Life on the farm isn’t that laid back: Rural lifestyle takes its toll on farmer’s mental health


Rural lifestyle takes it toll on farmer’s mental health. Source:


Mental health issues and psychological disorders are rife on farms in rural and isolated communities. Often these issues go unattended due to the demands of the rural lifestyle.

Life on the land is tough.

Suicide amongst farmers is double the rate of people in other occupations. More and more we are hearing of farmers taking their own lives when times get tough. This often affects the whole rural community as well as their families.

For many years there has been a high number of mental health conditions in regional communities. The numbers are so high, they equal the levels in major cities. However, the difficulty people have with mental health disorders in rural or remote communities is much greater than those in cities.

Mental health can be defined as a state of emotional and social well-being. Mental health can influence how people deal with everyday stresses in their lives.

The Australian Bureau of statistics has found one in five Australians will experience some form of mental illness per year, with three in one hundred seriously affected.

Evidence suggests depression and mental illness begins in adolescent years and in many cases goes untreated and stays with the sufferers throughout their lives.

BeyondBlue recognises a prevalence of mental health disorders in men aged 45-64, who are from rural or remote communities. They believe the farm environment can be hazardous to mental health. Many people live on the land after inheriting family farms. Often these farms are passed down through the generations. In a lot of instances, these men who inherit the family farm have older children themselves and get sandwiched between two generations, adding to the pressure of living on the land.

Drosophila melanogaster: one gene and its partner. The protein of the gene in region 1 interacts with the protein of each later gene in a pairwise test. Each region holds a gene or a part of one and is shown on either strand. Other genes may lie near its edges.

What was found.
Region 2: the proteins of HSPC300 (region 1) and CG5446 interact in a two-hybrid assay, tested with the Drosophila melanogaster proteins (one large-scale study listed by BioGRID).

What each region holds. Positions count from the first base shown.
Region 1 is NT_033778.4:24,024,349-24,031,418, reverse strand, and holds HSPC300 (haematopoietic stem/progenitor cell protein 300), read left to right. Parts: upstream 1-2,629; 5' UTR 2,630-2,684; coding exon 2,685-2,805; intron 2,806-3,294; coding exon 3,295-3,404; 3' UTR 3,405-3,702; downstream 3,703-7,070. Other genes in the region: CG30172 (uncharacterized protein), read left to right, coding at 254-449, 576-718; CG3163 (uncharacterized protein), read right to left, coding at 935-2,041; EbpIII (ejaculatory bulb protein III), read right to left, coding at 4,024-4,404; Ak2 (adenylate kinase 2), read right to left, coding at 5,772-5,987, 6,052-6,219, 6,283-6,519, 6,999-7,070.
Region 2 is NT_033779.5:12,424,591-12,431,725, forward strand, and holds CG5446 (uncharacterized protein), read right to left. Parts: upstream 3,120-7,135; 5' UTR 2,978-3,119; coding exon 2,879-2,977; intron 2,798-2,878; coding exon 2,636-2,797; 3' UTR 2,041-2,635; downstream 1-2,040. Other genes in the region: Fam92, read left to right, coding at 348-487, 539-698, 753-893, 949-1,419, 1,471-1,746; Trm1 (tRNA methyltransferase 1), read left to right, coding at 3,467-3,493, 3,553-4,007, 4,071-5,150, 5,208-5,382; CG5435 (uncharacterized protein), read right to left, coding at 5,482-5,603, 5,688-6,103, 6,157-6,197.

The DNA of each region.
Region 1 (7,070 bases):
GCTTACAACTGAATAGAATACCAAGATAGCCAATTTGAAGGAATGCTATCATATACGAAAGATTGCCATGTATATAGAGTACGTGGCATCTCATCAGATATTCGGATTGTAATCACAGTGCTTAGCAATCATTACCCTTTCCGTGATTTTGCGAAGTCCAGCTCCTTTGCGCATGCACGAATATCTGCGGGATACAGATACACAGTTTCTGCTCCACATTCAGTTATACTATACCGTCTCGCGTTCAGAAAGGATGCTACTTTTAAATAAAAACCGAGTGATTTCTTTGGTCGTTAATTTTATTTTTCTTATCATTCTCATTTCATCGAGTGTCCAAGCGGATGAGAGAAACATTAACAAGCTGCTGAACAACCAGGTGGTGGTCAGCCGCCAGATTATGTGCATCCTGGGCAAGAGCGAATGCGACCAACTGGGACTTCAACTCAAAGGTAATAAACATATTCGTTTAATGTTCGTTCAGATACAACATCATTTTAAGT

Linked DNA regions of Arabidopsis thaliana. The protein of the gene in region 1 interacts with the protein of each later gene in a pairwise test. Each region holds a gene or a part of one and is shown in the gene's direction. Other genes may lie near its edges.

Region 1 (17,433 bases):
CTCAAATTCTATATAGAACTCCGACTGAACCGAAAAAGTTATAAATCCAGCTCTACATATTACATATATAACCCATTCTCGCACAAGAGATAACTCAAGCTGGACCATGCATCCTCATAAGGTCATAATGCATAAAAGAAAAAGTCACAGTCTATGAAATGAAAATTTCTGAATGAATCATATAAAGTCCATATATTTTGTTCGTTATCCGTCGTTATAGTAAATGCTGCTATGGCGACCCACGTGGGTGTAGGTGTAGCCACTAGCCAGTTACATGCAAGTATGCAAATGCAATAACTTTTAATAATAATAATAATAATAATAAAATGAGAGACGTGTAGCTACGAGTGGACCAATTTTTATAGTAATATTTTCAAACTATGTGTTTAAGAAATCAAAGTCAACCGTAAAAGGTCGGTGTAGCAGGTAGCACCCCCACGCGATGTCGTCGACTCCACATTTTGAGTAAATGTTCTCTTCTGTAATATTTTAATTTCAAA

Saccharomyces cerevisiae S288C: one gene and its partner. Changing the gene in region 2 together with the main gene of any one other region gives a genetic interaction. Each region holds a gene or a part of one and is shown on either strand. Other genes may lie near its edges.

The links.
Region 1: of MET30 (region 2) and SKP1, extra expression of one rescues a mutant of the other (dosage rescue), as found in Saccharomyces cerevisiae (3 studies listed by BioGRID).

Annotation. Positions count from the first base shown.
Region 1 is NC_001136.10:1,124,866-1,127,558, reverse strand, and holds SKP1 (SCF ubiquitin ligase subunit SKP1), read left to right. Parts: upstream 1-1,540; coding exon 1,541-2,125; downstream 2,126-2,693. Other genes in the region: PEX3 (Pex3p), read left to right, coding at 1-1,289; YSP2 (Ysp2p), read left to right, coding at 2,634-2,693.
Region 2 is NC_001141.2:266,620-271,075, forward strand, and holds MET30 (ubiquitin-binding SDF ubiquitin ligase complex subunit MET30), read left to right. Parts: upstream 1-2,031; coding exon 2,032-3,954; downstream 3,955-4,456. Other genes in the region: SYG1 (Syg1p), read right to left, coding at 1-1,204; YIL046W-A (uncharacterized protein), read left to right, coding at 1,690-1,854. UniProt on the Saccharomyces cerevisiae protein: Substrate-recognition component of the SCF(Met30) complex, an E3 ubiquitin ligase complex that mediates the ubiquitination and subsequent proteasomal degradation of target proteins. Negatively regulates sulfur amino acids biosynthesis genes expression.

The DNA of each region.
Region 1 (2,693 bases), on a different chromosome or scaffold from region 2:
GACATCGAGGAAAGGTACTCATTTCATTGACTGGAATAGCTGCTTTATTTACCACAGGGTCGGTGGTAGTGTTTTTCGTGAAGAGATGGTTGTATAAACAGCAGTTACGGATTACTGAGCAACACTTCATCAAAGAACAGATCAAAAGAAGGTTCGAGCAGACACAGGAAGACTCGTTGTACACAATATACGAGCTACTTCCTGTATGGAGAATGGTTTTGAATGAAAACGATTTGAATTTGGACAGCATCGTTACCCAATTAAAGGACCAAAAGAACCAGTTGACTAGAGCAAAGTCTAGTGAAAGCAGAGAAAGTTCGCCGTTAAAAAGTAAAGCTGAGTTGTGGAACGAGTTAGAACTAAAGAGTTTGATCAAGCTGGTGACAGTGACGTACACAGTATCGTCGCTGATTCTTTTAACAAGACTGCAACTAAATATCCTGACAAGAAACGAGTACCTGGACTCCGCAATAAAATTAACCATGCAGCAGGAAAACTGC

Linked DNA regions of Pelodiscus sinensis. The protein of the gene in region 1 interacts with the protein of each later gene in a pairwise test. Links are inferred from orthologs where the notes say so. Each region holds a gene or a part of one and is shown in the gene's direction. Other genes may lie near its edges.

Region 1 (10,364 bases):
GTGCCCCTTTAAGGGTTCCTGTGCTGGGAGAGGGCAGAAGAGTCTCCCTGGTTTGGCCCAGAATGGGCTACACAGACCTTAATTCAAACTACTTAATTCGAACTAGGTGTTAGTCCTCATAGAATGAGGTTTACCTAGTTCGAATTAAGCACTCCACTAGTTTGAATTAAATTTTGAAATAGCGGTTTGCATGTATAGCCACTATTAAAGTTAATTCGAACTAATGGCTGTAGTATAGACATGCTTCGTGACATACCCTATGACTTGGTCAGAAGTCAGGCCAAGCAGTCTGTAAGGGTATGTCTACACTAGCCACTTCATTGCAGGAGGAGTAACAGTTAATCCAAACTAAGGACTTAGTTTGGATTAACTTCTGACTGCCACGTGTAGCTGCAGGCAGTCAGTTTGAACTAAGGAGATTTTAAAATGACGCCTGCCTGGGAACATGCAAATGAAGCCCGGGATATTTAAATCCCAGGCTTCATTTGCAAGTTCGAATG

Former Rural Mental Health Board member and CSU lecturer, Judith Gullifer, says being in between two generations is tough. She says tensions in relationships with older farmers become apparent when changes in technology and farming practices are introduced. Droughts play a major part in psychological disorders in male farmers.

“Productivity decreases and they’re not putting in their crops. They’re selling their stock. What stock they do have, they either have to feed or euthanize if they’re not well and the financial burden of trying to keep the property running, having to take loans, trying to support the older generation if they’re still on the farm”, she said.


Long droughts contribute to negative mental health in rural areas. Source:

“That age group has a lot of tensions even when times are good but you add the complexity of the drought ad you’ve got this perfect storm almost of all these things happening at once and that farmer having to make decisions of whether they have to go off farm to work.”

The Mental Health Council of Australia estimates around one million Australian adults live with depression each year.

Male suicide rates continue to be higher than females. The 2007 National Health Survey of Mental Health and Wellbeing recognised 77% of suicides that year were males. In 2006, male suicide rates were higher in every age group than females.

Suicides in very remote regions are nearly double those in major cities. Between 1997 and 2001 in South Australia, the farm suicide rate was at 33.8 deaths per 100 000 men and 6.7 for women.

There are many factors which are believed to contribute to the high numbers of people with psychological disorders in rural and remote areas. Factors such as isolation, lack of social support, costs, cultural differences, smaller choice of health care providers and less mental health professionals in rural areas. 91 per cent of practicing psychiatrists are based in metropolitan areas.

President of the Australian Psychological Association, Professor Tim Hannan, says men from rural or remote areas are less likely to seek help than men from metropolitan areas, due the accessibility and limited knowledge on what is available to them.

“One factor which we are aware is a more limited access to mental health services in rural areas. That is, the number of psychologists and other mental health professionals in rural areas. Or the ratio of psychologists and mental health professionals in rural areas to the public is much smaller than it is in urban areas. There is more limited service provision,” he said.